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Engineers look for solutions to problems. If you’re a Flight Test Instrumentation Engineer, you work to identify potential problems with systems on planes, jets, helicopters, or other aircraft. When you consider the size and complexity of an aircraft, you’ll see how involved this process can be. That’s why a Flight Test Instrumentation Engineer works with a team of Engineers, Pilots, and Flight Test Instrumentation Technicians who all have their eyes on the same goal—safety.
After all, the last place you want to have any problems is 30,000 feet in the air. So each plane is thoroughly tested in aspects ranging from handling to radar systems. Since not every vibration and bit of friction can be witnessed by the Test Pilot, your job as the Flight Test Instrumentation Engineer is to create gauges, cameras, and other devices that record data during test flights.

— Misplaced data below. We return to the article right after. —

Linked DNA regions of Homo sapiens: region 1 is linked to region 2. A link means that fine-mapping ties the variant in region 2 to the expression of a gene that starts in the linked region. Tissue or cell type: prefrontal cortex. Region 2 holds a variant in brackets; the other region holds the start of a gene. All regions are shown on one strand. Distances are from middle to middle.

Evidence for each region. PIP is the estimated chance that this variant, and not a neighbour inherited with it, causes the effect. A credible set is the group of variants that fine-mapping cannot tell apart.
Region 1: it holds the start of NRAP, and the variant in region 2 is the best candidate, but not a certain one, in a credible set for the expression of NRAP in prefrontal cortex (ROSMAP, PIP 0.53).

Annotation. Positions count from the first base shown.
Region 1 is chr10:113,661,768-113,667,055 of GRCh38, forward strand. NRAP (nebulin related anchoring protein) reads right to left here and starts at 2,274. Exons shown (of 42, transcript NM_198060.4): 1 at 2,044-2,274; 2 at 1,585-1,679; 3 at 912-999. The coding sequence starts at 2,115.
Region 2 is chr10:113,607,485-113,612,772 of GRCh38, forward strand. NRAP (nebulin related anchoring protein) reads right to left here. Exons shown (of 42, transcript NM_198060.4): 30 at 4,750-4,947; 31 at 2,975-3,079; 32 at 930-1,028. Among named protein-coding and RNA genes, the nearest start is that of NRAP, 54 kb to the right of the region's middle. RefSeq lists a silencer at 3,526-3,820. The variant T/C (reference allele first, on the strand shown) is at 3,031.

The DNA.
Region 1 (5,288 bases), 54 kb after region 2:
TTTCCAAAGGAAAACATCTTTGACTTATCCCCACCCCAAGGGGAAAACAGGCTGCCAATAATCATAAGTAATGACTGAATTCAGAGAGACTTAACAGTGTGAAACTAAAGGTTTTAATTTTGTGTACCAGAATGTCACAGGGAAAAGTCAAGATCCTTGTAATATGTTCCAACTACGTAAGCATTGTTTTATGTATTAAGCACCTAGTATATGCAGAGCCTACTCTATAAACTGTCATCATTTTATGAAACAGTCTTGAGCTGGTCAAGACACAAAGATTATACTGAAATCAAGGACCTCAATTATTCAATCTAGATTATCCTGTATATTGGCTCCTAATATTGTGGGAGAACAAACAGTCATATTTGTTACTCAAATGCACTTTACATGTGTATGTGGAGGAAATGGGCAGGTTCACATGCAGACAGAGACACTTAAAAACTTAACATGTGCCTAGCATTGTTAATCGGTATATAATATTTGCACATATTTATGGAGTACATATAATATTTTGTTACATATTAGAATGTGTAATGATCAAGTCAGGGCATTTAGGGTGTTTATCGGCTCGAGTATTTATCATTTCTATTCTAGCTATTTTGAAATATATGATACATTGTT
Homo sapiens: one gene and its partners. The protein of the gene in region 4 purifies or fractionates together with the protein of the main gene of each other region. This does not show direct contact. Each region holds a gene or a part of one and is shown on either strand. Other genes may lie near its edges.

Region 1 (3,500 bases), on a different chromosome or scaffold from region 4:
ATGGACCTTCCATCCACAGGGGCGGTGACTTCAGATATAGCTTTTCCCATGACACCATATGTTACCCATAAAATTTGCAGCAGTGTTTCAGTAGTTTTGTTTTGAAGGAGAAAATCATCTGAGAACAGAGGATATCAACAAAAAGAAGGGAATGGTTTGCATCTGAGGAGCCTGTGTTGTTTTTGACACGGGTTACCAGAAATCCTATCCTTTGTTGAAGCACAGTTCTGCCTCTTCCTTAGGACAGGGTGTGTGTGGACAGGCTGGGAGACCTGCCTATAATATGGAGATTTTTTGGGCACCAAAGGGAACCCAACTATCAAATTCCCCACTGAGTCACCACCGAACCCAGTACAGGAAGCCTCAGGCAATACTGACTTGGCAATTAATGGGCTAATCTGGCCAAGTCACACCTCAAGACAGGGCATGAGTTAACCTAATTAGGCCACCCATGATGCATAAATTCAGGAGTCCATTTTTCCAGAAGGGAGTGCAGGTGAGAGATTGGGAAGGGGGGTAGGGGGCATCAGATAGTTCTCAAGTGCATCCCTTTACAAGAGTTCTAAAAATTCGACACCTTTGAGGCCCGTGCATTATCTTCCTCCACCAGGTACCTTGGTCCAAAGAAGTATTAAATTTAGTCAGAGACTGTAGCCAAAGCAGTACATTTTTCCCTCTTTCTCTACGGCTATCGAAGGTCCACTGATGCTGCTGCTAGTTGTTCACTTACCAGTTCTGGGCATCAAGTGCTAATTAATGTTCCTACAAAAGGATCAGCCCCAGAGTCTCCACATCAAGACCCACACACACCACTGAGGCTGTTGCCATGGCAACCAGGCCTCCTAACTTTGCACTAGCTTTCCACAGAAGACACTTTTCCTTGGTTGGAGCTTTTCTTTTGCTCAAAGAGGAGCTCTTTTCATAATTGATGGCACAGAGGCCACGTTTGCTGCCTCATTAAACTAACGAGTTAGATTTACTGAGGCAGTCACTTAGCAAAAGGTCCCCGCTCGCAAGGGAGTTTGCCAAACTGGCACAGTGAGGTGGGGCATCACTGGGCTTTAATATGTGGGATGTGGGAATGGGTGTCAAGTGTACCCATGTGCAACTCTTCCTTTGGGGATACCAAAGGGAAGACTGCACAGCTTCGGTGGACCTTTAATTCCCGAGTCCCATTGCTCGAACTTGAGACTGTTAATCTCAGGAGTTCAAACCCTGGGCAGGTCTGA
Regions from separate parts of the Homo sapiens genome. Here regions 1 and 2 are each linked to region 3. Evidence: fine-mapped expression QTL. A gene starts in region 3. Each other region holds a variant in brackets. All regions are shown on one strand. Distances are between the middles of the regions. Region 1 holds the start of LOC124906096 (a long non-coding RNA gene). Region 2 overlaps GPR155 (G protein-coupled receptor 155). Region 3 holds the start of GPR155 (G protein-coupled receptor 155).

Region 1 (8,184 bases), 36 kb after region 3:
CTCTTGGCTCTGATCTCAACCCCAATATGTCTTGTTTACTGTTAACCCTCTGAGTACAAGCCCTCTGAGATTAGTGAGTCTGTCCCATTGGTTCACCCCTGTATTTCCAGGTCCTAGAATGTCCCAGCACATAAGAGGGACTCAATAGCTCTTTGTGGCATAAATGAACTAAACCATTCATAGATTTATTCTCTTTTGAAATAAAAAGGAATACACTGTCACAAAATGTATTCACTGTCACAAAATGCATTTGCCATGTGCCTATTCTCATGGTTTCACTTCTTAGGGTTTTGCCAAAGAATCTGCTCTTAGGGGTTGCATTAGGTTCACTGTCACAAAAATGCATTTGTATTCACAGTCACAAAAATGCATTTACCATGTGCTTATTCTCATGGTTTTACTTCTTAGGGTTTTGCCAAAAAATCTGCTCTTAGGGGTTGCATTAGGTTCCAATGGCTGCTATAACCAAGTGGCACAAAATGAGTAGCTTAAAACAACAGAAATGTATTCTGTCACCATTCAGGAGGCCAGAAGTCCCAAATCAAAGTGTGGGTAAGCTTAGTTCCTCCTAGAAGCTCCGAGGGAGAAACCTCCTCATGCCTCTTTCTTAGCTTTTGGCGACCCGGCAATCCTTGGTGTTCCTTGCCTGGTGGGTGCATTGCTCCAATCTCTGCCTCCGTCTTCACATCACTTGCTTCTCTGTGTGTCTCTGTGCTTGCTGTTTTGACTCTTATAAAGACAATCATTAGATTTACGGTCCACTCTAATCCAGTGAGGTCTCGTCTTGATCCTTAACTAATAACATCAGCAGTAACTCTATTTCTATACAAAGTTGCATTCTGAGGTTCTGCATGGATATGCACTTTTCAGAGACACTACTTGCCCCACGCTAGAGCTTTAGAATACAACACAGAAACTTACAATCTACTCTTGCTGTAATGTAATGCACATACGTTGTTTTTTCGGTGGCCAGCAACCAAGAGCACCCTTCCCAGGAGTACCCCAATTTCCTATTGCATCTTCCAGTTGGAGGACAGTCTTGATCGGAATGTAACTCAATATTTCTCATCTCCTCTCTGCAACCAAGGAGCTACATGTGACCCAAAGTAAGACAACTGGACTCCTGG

While the plane is still on the ground, you design and develop measuring devices that take temperature, noise, altitude, navigation, and maneuverability readings. Then you hard-wire the devices into place, and send the Test Pilot into the clouds. When he or she returns, you collect and analyze the information gathered by the instruments you designed. This information is pivotal in gaining a clearer picture of how the aircraft is functioning.
This is a job that requires an acute attention to detail. Test flights are an expensive part of the research and development process that new or altered aircraft all undergo. So to make it all worthwhile, you make sure your equipment gathers the maximum amount of information on each flight.